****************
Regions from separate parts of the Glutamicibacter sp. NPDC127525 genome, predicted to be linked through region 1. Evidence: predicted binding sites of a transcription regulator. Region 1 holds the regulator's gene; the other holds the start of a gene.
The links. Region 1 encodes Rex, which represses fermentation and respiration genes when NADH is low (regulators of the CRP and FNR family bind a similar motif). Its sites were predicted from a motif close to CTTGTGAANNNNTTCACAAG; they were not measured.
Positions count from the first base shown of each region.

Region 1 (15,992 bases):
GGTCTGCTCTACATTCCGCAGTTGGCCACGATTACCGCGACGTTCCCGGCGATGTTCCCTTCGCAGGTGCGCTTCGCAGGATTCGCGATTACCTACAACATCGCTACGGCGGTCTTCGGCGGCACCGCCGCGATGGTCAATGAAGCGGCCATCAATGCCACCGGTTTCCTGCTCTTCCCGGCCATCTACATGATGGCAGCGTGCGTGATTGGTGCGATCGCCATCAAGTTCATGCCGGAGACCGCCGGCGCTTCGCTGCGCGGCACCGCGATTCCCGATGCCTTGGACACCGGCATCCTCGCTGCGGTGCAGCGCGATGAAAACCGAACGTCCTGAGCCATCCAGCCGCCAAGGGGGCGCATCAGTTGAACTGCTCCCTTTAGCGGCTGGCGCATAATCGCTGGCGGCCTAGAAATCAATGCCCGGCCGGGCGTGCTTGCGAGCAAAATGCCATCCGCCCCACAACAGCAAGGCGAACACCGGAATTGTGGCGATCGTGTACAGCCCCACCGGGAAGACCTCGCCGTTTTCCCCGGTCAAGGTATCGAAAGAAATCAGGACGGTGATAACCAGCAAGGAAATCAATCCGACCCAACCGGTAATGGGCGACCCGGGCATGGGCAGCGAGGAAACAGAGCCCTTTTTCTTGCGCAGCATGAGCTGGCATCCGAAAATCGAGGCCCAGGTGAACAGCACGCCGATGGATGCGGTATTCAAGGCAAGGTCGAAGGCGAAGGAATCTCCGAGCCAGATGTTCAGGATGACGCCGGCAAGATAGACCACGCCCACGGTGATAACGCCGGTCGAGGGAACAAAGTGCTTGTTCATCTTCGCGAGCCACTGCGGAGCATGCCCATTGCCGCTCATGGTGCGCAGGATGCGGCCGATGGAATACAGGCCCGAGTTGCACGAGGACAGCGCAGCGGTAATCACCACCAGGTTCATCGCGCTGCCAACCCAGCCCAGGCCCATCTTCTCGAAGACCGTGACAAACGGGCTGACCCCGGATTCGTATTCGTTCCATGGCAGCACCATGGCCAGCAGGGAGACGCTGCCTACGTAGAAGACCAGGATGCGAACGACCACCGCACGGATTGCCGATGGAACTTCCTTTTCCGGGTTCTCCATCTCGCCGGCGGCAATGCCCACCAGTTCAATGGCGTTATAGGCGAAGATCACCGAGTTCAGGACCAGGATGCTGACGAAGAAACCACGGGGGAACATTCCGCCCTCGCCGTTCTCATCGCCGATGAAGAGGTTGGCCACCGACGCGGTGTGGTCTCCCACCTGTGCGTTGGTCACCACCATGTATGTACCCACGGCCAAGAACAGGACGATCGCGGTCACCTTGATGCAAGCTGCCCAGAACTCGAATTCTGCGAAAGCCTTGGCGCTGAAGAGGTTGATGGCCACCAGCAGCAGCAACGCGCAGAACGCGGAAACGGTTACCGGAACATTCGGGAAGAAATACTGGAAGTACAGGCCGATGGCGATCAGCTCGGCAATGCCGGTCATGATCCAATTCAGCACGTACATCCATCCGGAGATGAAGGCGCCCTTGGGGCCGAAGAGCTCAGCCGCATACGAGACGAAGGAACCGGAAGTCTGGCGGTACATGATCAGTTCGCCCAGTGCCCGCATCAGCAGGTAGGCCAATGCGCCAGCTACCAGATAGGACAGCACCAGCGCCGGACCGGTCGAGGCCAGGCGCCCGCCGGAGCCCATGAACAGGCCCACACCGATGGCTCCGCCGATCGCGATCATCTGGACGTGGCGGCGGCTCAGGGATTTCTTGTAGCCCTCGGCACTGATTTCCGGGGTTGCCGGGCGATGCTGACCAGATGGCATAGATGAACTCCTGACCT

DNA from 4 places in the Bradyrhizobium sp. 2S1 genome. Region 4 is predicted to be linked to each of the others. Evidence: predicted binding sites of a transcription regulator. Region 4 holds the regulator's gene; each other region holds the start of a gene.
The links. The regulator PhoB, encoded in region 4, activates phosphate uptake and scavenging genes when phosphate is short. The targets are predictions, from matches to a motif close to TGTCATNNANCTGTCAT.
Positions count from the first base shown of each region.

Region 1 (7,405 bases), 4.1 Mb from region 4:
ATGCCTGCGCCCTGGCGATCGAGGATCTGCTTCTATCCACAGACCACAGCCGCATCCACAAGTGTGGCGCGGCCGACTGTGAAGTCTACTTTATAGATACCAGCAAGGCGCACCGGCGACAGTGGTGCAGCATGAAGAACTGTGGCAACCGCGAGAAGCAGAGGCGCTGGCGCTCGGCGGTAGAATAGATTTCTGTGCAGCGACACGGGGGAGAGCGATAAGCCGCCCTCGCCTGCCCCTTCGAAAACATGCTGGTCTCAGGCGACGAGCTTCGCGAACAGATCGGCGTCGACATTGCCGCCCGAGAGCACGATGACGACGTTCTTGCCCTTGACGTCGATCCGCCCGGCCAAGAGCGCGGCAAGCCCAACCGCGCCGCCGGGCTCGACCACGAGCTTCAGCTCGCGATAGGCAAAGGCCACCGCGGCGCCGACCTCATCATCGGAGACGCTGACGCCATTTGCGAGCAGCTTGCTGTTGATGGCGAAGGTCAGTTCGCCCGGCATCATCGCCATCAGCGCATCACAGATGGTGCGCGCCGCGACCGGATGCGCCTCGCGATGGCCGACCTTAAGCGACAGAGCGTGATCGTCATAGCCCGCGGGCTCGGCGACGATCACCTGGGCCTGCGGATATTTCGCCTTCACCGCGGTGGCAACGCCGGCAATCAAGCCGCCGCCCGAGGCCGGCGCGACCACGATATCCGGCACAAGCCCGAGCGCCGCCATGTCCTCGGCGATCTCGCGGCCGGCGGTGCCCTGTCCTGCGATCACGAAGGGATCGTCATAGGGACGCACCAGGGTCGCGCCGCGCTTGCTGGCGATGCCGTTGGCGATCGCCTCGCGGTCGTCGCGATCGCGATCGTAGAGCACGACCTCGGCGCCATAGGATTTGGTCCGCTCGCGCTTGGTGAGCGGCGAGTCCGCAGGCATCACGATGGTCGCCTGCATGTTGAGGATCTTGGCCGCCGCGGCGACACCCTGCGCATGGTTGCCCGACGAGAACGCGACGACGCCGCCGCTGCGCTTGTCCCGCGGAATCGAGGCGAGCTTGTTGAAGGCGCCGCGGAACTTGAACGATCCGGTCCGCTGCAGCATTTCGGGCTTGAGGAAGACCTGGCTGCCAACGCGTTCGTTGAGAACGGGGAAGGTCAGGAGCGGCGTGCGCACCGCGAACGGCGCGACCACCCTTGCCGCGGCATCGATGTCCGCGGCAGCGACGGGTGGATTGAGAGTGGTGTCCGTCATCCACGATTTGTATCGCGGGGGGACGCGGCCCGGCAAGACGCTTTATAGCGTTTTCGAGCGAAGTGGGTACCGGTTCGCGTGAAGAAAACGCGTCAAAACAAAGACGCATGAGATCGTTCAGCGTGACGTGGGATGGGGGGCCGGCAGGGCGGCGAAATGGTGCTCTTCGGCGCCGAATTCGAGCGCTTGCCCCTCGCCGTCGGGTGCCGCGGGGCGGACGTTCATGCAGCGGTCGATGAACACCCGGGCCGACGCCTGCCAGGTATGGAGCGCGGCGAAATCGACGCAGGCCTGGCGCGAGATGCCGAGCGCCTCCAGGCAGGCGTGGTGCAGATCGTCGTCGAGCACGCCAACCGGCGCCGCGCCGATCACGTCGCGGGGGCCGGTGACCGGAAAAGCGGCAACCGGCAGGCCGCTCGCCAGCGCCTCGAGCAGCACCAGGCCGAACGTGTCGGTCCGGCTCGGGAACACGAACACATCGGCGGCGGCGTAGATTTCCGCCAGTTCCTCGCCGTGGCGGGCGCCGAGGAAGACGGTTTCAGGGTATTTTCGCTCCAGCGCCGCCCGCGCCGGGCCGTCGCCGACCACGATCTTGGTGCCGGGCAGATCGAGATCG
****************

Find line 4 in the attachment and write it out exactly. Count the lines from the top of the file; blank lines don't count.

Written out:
Region 1 (15,992 bases):